5 Asia-Pacific universities that shine in the physical sciences
Physical sciences hotspots outside China, based on publications in Nature Index journals.
14 April 2020
The Asahi Shimbun/Getty
Chinese universities have rocketed up the list of high-performing institutions for physical sciences output in the Nature Index, but a non-Chinese institution still dominates the overall list, and other Asia-Pacific institutions continue to make headway.
The University of Tokyo has been the leading producer of physical sciences articles in journals tracked by the Nature Index for three years running.
Between 1 December 2018 and 30 November 2019, the institution’s Share1 in the subject reached 198.44, ahead of Tsinghua University, China’s leading university in the discipline, which has a Share of 186.23 (listed second when Chinese institutions are included).
The National University of Singapore (listed seventh when Chinese institutions are included) is the second biggest non-Chinese contributor to physical sciences articles in the Nature Index in the Asia-Pacific region with a Share of 122.64.
It was also the only institution in this list to increase its Share since 2017, with a growth of around 20%. Singapore’s Nanyang Technological University (listed ninth when Chinese universities are included) followed in third place with a Share of 97.53.
The Korea Advanced Institute of Science and Technology (listed as twelfth when Chinese universities are included) and Seoul National University (listed as fifteenth when Chinese universities are included) round out the list with a Share of 88.86 and 75.87 respectively.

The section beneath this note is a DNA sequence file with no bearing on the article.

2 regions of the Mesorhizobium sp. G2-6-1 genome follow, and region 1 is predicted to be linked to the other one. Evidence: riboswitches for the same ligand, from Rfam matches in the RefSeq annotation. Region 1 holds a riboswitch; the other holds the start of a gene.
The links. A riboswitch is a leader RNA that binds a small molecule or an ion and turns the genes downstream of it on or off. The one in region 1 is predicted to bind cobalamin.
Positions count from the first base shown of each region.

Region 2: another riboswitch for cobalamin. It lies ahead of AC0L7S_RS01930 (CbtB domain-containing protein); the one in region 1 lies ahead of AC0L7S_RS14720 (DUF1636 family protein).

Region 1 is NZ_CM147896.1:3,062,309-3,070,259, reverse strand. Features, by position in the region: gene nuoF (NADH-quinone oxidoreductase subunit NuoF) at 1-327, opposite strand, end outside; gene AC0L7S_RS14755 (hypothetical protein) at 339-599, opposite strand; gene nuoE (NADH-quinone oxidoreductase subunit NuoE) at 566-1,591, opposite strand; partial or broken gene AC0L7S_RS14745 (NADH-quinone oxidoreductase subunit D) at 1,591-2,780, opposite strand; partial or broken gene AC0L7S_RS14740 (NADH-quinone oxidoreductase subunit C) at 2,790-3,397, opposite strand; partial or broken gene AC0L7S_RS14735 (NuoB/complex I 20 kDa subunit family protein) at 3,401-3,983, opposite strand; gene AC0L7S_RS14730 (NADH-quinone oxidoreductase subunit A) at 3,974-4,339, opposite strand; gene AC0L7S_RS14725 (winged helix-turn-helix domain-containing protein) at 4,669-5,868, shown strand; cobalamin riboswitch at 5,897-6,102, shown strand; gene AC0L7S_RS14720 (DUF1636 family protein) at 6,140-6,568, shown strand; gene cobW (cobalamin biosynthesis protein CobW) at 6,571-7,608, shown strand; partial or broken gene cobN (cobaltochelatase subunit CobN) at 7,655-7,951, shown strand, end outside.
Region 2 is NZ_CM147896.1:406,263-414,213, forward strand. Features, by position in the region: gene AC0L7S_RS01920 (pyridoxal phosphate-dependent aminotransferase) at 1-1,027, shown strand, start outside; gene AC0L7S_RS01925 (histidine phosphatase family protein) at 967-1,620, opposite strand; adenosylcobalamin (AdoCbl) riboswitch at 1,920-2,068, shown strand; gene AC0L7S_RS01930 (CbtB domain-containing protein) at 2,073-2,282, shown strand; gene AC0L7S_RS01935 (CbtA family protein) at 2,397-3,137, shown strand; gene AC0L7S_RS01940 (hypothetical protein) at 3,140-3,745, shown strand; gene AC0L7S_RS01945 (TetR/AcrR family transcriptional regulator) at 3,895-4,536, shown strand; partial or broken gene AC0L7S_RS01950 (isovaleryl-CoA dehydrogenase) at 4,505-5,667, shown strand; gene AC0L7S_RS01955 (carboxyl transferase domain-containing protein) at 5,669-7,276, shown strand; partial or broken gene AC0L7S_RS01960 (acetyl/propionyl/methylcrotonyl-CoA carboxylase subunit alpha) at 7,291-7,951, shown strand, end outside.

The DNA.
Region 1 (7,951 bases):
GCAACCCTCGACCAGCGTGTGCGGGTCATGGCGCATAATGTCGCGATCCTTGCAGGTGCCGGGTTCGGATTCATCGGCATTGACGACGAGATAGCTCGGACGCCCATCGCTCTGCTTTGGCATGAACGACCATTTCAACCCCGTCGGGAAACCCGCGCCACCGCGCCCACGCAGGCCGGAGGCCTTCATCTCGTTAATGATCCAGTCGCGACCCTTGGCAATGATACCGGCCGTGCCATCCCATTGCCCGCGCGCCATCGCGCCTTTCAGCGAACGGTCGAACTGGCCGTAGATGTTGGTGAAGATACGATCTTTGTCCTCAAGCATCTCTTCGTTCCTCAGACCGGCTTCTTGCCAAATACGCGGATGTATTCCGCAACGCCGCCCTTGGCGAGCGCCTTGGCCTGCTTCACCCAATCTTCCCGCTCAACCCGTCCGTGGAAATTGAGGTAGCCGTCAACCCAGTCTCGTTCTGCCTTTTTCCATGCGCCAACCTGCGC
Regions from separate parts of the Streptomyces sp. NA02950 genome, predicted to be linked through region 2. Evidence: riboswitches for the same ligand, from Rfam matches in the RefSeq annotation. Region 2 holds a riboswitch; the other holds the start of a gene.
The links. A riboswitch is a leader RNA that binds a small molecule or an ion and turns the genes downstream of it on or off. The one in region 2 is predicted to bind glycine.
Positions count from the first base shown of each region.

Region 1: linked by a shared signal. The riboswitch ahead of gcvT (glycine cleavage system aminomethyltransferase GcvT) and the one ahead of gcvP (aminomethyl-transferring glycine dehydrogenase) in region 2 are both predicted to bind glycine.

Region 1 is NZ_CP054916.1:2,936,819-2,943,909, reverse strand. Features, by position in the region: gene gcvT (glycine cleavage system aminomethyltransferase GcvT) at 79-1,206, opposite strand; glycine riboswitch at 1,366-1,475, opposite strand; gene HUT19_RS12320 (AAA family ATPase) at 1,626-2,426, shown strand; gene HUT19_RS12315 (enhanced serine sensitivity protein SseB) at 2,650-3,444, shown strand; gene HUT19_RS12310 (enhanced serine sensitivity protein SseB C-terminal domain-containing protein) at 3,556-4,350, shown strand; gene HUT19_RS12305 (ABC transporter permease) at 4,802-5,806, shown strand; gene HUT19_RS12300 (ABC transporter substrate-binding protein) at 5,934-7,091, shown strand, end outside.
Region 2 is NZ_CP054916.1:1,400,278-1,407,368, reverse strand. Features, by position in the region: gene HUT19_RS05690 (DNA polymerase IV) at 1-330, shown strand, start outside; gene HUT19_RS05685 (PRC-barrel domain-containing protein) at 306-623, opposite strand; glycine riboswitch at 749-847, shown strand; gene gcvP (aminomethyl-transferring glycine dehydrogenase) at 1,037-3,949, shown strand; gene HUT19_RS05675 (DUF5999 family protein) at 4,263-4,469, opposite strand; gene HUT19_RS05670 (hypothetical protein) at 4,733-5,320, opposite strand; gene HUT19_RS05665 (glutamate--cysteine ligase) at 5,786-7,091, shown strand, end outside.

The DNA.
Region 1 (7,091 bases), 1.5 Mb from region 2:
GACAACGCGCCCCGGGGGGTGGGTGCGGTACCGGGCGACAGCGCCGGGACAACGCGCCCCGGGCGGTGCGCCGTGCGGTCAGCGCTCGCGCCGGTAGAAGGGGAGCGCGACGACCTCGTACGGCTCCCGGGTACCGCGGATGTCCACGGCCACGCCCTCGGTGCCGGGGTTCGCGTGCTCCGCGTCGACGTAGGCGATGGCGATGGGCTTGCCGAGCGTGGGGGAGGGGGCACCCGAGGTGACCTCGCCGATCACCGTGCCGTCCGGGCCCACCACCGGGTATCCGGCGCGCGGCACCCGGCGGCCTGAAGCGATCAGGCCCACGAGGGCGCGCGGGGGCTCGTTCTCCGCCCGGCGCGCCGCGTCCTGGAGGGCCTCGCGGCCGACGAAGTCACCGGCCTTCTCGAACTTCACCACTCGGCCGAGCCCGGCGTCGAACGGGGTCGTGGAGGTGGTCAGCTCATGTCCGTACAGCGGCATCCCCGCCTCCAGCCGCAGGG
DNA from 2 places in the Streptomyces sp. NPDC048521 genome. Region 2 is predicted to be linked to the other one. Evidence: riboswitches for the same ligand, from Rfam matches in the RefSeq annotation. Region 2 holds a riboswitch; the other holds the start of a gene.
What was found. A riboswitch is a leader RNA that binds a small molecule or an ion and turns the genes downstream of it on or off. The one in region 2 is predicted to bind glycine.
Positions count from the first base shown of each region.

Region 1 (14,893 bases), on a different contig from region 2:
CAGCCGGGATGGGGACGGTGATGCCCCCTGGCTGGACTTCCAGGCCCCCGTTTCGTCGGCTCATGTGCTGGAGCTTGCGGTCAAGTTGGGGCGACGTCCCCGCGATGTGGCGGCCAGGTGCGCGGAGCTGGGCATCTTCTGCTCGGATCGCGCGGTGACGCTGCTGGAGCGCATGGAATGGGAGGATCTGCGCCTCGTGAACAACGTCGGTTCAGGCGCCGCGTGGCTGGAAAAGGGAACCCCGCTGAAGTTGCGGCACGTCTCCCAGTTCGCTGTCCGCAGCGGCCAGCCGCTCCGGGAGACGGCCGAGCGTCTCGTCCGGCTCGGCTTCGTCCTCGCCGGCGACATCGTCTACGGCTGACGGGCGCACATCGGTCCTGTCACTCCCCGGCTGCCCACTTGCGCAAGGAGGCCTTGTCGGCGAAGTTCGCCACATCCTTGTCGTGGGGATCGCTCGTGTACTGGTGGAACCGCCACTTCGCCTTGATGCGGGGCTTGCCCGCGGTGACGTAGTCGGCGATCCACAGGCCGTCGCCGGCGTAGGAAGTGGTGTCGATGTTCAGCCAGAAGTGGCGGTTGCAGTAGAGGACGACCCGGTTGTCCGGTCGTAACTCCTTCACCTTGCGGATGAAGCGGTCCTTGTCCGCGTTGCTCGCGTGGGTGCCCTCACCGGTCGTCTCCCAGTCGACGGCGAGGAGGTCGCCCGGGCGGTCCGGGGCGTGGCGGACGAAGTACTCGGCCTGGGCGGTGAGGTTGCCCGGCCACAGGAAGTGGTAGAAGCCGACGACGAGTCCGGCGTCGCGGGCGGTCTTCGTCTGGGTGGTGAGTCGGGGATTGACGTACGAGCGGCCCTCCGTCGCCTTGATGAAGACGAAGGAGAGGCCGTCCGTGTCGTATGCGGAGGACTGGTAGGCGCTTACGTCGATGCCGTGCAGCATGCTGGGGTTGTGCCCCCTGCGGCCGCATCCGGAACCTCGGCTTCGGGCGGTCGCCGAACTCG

[The Nature Index is one indicator of institutional research performance. See Editor’s note below.]
Editor’s note: The Nature Index is one indicator of institutional research performance. The metrics of Count and Share used to order Nature Index listings are based on an institution’s or country’s publication output in 82 natural science journals, selected on reputation by an independent panel of leaders in their fields. Nature Index recognizes that many other factors must be taken into account when considering research quality and institutional performance; Nature Index metrics alone should not be used to assess institutions or individuals. Nature Index data and methods are transparent and available under a creative commons license at natureindex.com.
1 Share, formerly referred to in the Nature Index as Fractional Count (FC), is a measure of an institution's contribution to articles in the 82 journals tracked by the index, calculated according to the proportion of its affiliated authors on an article relative to all authors on the article.